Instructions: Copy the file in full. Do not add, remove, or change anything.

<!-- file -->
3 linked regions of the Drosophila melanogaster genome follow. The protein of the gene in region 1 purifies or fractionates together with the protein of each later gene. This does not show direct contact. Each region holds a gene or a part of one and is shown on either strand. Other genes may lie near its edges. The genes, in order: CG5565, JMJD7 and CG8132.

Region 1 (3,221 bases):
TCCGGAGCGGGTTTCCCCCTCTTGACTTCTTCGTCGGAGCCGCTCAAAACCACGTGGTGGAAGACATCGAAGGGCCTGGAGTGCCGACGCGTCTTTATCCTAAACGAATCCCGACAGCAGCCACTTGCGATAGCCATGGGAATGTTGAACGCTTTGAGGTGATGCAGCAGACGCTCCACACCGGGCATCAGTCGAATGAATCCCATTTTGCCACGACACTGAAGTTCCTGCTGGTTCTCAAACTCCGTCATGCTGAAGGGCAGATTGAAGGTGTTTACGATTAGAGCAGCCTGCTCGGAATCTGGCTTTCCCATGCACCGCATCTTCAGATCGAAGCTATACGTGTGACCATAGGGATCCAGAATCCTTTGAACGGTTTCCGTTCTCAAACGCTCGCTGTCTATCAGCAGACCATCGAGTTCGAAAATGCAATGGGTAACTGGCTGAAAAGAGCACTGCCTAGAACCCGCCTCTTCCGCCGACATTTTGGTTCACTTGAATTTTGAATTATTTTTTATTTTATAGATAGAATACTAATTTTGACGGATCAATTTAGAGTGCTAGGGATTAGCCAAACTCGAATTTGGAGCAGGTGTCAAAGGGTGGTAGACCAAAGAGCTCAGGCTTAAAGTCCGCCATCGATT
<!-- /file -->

3 linked regions of the Drosophila melanogaster genome follow. The protein of the gene in region 1 purifies or fractionates together with the protein of each later gene. This does not show direct contact. Each region holds a gene or a part of one and is shown on either strand. Other genes may lie near its edges. The genes, in order: CG5565, JMJD7 and CG8132.

Region 1 (3,221 bases):
TCCGGAGCGGGTTTCCCCCTCTTGACTTCTTCGTCGGAGCCGCTCAAAACCACGTGGTGGAAGACATCGAAGGGCCTGGAGTGCCGACGCGTCTTTATCCTAAACGAATCCCGACAGCAGCCACTTGCGATAGCCATGGGAATGTTGAACGCTTTGAGGTGATGCAGCAGACGCTCCACACCGGGCATCAGTCGAATGAATCCCATTTTGCCACGACACTGAAGTTCCTGCTGGTTCTCAAACTCCGTCATGCTGAAGGGCAGATTGAAGGTGTTTACGATTAGAGCAGCCTGCTCGGAATCTGGCTTTCCCATGCACCGCATCTTCAGATCGAAGCTATACGTGTGACCATAGGGATCCAGAATCCTTTGAACGGTTTCCGTTCTCAAACGCTCGCTGTCTATCAGCAGACCATCGAGTTCGAAAATGCAATGGGTAACTGGCTGAAAAGAGCACTGCCTAGAACCCGCCTCTTCCGCCGACATTTTGGTTCACTTGAATTTTGAATTATTTTTTATTTTATAGATAGAATACTAATTTTGACGGATCAATTTAGAGTGCTAGGGATTAGCCAAACTCGAATTTGGAGCAGGTGTCAAAGGGTGGTAGACCAAAGAGCTCAGGCTTAAAGTCCGCCATCGATT